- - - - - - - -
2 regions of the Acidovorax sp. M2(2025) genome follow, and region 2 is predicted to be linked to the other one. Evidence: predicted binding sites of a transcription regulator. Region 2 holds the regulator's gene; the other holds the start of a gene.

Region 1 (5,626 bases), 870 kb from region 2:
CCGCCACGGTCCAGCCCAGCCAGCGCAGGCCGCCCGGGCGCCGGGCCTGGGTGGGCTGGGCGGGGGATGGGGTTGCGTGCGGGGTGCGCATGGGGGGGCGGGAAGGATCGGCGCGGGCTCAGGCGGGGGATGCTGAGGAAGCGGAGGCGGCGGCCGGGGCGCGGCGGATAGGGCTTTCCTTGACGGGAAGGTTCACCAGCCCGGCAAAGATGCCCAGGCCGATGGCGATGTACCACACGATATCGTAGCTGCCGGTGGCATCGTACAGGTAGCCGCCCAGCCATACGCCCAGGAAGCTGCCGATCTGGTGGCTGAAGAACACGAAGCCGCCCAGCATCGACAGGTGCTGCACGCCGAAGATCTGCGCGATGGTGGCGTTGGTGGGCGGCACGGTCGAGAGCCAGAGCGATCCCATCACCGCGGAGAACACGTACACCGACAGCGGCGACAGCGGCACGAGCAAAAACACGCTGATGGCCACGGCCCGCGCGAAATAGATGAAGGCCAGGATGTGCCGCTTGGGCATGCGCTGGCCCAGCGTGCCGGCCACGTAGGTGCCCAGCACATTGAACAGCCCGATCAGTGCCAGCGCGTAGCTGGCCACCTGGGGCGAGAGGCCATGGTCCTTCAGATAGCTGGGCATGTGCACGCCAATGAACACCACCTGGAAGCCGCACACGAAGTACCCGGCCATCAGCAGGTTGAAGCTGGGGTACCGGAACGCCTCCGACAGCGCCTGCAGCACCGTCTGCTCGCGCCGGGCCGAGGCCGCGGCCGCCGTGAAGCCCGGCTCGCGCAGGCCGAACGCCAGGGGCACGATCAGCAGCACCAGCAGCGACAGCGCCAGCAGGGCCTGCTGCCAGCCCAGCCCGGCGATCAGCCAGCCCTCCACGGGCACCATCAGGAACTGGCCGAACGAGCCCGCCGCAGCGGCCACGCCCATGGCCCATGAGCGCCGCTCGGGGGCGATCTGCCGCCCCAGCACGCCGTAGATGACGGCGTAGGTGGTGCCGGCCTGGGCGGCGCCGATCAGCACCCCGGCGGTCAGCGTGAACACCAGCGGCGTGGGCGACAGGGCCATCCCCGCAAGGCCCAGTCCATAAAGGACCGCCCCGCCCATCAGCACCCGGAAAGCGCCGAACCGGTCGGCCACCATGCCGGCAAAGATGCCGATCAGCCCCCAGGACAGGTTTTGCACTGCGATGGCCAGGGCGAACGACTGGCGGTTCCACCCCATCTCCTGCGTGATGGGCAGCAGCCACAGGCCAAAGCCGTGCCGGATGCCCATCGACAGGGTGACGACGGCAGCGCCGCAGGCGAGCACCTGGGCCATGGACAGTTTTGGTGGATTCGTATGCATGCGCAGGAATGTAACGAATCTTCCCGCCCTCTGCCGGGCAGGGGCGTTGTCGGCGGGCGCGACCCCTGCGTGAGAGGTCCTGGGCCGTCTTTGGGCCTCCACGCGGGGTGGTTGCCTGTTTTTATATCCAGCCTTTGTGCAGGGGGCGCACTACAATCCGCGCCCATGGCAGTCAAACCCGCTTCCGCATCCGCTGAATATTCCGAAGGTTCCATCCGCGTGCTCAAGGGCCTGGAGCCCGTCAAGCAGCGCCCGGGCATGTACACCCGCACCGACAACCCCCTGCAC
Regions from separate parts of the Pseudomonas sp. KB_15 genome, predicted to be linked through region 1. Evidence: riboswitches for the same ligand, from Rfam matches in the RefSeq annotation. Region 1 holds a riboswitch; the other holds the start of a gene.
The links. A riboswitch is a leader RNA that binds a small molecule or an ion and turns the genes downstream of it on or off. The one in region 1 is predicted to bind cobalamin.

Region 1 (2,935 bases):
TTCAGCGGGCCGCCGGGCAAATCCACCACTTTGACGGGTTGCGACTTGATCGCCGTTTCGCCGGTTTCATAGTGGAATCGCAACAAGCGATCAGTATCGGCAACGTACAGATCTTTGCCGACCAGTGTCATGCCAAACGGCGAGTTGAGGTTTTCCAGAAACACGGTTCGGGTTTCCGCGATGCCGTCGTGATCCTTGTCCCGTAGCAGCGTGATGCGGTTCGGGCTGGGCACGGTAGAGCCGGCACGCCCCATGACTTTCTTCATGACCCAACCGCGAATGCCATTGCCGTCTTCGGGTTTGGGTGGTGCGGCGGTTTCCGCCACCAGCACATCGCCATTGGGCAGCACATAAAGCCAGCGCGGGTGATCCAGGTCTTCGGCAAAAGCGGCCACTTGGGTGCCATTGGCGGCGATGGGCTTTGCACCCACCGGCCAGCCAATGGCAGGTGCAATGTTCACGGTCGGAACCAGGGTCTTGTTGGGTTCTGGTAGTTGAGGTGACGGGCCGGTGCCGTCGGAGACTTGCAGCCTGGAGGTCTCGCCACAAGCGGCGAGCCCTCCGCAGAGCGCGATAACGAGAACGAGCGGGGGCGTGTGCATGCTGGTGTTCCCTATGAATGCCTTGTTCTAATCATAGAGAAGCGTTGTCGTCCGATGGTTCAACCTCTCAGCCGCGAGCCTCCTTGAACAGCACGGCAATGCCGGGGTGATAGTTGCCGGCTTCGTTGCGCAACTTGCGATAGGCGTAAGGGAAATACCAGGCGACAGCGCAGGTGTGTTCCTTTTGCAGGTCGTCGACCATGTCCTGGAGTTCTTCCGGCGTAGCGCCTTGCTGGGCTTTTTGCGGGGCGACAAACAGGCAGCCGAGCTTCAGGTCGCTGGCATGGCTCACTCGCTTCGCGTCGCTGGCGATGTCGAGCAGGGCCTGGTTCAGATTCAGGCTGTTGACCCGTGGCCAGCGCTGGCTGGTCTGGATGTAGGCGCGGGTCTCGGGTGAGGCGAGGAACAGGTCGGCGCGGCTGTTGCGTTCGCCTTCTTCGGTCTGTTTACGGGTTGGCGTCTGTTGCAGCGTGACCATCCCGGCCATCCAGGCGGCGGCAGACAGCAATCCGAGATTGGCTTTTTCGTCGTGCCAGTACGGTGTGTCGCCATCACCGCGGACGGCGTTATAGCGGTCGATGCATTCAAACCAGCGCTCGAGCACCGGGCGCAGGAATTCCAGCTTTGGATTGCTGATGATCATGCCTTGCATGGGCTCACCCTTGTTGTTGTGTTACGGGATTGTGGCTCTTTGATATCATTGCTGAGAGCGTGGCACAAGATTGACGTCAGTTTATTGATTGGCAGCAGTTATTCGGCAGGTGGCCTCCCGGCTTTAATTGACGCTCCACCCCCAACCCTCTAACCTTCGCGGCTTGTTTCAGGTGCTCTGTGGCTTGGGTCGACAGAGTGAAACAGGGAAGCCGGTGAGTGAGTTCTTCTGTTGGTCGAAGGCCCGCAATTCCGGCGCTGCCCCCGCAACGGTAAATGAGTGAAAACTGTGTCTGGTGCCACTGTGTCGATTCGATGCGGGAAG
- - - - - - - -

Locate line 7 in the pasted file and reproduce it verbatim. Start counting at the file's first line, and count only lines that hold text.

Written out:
TTCAGCGGGCCGCCGGGCAAATCCACCACTTTGACGGGTTGCGACTTGATCGCCGTTTCGCCGGTTTCATAGTGGAATCGCAACAAGCGATCAGTATCGGCAACGTACAGATCTTTGCCGACCAGTGTCATGCCAAACGGCGAGTTGAGGTTTTCCAGAAACACGGTTCGGGTTTCCGCGATGCCGTCGTGATCCTTGTCCCGTAGCAGCGTGATGCGGTTCGGGCTGGGCACGGTAGAGCCGGCACGCCCCATGACTTTCTTCATGACCCAACCGCGAATGCCATTGCCGTCTTCGGGTTTGGGTGGTGCGGCGGTTTCCGCCACCAGCACATCGCCATTGGGCAGCACATAAAGCCAGCGCGGGTGATCCAGGTCTTCGGCAAAAGCGGCCACTTGGGTGCCATTGGCGGCGATGGGCTTTGCACCCACCGGCCAGCCAATGGCAGGTGCAATGTTCACGGTCGGAACCAGGGTCTTGTTGGGTTCTGGTAGTTGAGGTGACGGGCCGGTGCCGTCGGAGACTTGCAGCCTGGAGGTCTCGCCACAAGCGGCGAGCCCTCCGCAGAGCGCGATAACGAGAACGAGCGGGGGCGTGTGCATGCTGGTGTTCCCTATGAATGCCTTGTTCTAATCATAGAGAAGCGTTGTCGTCCGATGGTTCAACCTCTCAGCCGCGAGCCTCCTTGAACAGCACGGCAATGCCGGGGTGATAGTTGCCGGCTTCGTTGCGCAACTTGCGATAGGCGTAAGGGAAATACCAGGCGACAGCGCAGGTGTGTTCCTTTTGCAGGTCGTCGACCATGTCCTGGAGTTCTTCCGGCGTAGCGCCTTGCTGGGCTTTTTGCGGGGCGACAAACAGGCAGCCGAGCTTCAGGTCGCTGGCATGGCTCACTCGCTTCGCGTCGCTGGCGATGTCGAGCAGGGCCTGGTTCAGATTCAGGCTGTTGACCCGTGGCCAGCGCTGGCTGGTCTGGATGTAGGCGCGGGTCTCGGGTGAGGCGAGGAACAGGTCGGCGCGGCTGTTGCGTTCGCCTTCTTCGGTCTGTTTACGGGTTGGCGTCTGTTGCAGCGTGACCATCCCGGCCATCCAGGCGGCGGCAGACAGCAATCCGAGATTGGCTTTTTCGTCGTGCCAGTACGGTGTGTCGCCATCACCGCGGACGGCGTTATAGCGGTCGATGCATTCAAACCAGCGCTCGAGCACCGGGCGCAGGAATTCCAGCTTTGGATTGCTGATGATCATGCCTTGCATGGGCTCACCCTTGTTGTTGTGTTACGGGATTGTGGCTCTTTGATATCATTGCTGAGAGCGTGGCACAAGATTGACGTCAGTTTATTGATTGGCAGCAGTTATTCGGCAGGTGGCCTCCCGGCTTTAATTGACGCTCCACCCCCAACCCTCTAACCTTCGCGGCTTGTTTCAGGTGCTCTGTGGCTTGGGTCGACAGAGTGAAACAGGGAAGCCGGTGAGTGAGTTCTTCTGTTGGTCGAAGGCCCGCAATTCCGGCGCTGCCCCCGCAACGGTAAATGAGTGAAAACTGTGTCTGGTGCCACTGTGTCGATTCGATGCGGGAAG